Last Updated on Aug 16, 2014

Complications of Brachial Plexus Injury

Erb’s palsy and Klumpke’s paralysis are complications of brachial plexus injuries that most often occur during difficult child births.

Some brachial plexus injuries resolve on their own with time. However, severe ones may lead to permanent disability.

  • Erb’s palsy, which is a form of brachial plexus palsy affecting the upper and lower arm. Often resulting from a difficult child birth, the condition affects the movement of the shoulder, arm and hand. The particular posture that ensues is called ‘waiter’s tip deformity’.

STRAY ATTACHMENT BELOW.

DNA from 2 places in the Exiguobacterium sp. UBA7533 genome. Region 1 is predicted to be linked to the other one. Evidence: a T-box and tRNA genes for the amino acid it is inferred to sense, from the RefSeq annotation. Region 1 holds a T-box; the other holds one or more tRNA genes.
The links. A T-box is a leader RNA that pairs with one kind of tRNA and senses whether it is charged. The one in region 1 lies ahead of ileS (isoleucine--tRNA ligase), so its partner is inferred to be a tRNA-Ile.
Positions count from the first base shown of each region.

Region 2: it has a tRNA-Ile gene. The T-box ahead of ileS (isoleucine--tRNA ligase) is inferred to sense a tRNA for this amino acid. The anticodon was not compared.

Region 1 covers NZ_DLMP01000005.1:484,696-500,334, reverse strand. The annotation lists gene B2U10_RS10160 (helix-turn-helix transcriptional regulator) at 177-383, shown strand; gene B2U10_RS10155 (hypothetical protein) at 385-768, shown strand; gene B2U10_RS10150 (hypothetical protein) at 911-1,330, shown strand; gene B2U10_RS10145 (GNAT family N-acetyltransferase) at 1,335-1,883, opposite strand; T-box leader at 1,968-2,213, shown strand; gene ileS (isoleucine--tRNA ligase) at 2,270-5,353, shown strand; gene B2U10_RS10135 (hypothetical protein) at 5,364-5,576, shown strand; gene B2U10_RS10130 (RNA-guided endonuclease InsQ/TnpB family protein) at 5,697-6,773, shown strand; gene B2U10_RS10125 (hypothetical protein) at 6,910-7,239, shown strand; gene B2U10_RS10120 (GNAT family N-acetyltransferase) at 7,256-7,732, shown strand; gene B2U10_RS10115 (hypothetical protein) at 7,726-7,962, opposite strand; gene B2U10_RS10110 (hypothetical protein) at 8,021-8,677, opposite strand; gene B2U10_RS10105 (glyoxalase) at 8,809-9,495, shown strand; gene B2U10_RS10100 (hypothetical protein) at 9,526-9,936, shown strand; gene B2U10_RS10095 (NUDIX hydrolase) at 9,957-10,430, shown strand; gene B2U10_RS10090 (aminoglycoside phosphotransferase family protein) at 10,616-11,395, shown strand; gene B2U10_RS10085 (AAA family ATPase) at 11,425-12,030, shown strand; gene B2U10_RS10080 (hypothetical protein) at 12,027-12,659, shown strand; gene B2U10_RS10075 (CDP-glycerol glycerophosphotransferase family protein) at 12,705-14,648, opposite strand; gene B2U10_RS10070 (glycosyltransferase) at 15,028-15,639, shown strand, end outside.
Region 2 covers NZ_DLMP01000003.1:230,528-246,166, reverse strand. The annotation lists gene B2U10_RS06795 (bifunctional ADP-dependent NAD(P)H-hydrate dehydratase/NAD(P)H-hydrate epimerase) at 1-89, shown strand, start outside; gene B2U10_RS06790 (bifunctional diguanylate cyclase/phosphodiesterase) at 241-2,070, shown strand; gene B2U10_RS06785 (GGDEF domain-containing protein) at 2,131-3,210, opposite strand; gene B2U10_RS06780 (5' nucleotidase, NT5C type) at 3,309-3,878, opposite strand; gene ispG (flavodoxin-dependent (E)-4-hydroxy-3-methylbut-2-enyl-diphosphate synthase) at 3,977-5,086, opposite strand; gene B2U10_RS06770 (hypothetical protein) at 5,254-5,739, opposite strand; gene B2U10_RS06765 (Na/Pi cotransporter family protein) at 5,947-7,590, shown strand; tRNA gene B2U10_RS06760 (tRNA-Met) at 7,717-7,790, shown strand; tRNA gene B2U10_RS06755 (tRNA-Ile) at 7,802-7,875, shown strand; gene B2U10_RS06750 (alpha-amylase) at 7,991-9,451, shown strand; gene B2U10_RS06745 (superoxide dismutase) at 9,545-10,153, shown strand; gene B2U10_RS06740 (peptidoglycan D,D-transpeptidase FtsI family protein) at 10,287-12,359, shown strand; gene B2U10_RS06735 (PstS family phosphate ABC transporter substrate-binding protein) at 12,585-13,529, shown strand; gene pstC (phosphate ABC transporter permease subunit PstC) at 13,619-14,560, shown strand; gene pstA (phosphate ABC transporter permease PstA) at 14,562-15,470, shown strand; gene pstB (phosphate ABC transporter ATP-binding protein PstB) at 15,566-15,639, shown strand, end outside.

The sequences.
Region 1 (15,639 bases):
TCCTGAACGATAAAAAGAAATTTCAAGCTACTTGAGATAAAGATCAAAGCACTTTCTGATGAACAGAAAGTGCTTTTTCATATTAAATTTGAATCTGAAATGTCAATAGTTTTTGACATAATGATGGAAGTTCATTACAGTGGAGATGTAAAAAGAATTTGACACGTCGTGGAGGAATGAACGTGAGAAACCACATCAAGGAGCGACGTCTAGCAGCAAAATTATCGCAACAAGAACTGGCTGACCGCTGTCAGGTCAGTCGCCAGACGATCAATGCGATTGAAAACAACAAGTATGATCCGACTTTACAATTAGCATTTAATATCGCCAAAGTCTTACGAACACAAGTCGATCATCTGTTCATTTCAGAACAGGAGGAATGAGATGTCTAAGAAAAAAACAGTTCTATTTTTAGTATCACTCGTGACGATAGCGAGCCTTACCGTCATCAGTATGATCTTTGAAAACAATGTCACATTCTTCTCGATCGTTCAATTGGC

• Klumpke’s paralysis, where the lower roots of the brachial plexus are affected, leads to a ‘claw hand deformity.’
  • Chronic pain that result from nerve damage
  • Loss of sensations: may lead to accidental burns
  • Atrophy of muscles, stiff joints
  • Permanent disability

References:

  1. Davis, DH.; Onofrio, BM.; MacCarty, CS. (Dec 1978). "Brachial plexus injuries.". Mayo Clin Proc 53 (12): 799-807.
  2. Narakas, A.O. "The Treatment of Brachial Plexus Injuries." Link.springer.com. International Orthopaedics, June 1985. Web. 28 Jan. 2013.
  3. Lorei, MP.; Hershman, EB. (Aug 1993). "Peripheral nerve injuries in athletes. Treatment and prevention.". Sports Med 16 (2): 130-47.

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